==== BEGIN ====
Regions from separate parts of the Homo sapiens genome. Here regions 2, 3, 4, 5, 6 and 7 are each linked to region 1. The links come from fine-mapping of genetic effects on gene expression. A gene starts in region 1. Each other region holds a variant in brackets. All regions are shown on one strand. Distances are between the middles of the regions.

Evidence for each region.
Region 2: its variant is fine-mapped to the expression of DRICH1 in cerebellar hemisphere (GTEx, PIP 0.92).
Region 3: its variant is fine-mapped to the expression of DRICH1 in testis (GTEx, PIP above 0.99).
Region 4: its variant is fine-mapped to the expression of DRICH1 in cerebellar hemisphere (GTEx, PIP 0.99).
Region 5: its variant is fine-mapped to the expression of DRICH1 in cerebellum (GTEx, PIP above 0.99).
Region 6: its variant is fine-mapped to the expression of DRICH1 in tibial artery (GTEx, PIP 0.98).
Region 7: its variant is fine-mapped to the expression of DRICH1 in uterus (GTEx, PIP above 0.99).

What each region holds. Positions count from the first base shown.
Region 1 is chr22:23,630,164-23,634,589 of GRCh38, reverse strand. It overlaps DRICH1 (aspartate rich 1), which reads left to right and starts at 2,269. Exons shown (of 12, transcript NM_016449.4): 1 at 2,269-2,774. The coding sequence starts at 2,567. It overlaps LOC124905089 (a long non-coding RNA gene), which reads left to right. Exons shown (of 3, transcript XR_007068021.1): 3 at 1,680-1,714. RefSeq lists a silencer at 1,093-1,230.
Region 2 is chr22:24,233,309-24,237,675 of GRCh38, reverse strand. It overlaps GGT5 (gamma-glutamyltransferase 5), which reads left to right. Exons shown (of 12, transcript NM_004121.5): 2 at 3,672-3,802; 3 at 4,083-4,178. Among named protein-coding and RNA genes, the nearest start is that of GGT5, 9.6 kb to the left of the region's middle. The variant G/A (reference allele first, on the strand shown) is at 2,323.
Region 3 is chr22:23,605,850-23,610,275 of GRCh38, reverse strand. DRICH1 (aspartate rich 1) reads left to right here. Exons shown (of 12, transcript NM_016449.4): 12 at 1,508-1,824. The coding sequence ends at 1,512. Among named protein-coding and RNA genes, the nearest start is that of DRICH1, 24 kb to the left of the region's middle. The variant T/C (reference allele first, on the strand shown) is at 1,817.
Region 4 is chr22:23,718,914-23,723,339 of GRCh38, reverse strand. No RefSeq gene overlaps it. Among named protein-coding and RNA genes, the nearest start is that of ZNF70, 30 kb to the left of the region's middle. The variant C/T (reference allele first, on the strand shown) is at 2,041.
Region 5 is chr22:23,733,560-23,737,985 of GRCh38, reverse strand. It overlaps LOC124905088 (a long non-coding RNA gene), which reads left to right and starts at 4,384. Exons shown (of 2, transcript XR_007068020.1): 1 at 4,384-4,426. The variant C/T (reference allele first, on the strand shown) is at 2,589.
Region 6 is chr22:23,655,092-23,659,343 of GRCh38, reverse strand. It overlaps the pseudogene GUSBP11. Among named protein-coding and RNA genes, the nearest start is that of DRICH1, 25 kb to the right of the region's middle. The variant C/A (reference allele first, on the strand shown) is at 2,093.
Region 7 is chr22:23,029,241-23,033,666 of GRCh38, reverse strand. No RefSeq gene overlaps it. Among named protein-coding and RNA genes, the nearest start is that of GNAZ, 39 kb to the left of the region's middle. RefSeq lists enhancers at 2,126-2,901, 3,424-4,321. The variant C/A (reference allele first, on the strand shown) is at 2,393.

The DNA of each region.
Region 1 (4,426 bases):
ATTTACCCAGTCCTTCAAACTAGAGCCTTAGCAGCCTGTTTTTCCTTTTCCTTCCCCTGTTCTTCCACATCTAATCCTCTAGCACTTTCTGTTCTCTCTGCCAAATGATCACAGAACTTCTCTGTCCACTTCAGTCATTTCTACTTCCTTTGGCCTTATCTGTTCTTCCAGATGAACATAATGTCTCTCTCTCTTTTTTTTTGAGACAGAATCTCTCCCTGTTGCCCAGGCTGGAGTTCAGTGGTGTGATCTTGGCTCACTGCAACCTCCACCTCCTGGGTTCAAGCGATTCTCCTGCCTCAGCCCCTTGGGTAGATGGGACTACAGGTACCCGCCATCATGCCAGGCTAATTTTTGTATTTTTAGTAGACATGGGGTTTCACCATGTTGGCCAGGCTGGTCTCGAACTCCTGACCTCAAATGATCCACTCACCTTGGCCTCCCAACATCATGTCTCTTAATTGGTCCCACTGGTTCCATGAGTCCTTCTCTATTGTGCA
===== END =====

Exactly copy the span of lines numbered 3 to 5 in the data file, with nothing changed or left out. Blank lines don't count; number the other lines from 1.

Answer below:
Region 2: its variant is fine-mapped to the expression of DRICH1 in cerebellar hemisphere (GTEx, PIP 0.92).
Region 3: its variant is fine-mapped to the expression of DRICH1 in testis (GTEx, PIP above 0.99).
Region 4: its variant is fine-mapped to the expression of DRICH1 in cerebellar hemisphere (GTEx, PIP 0.99).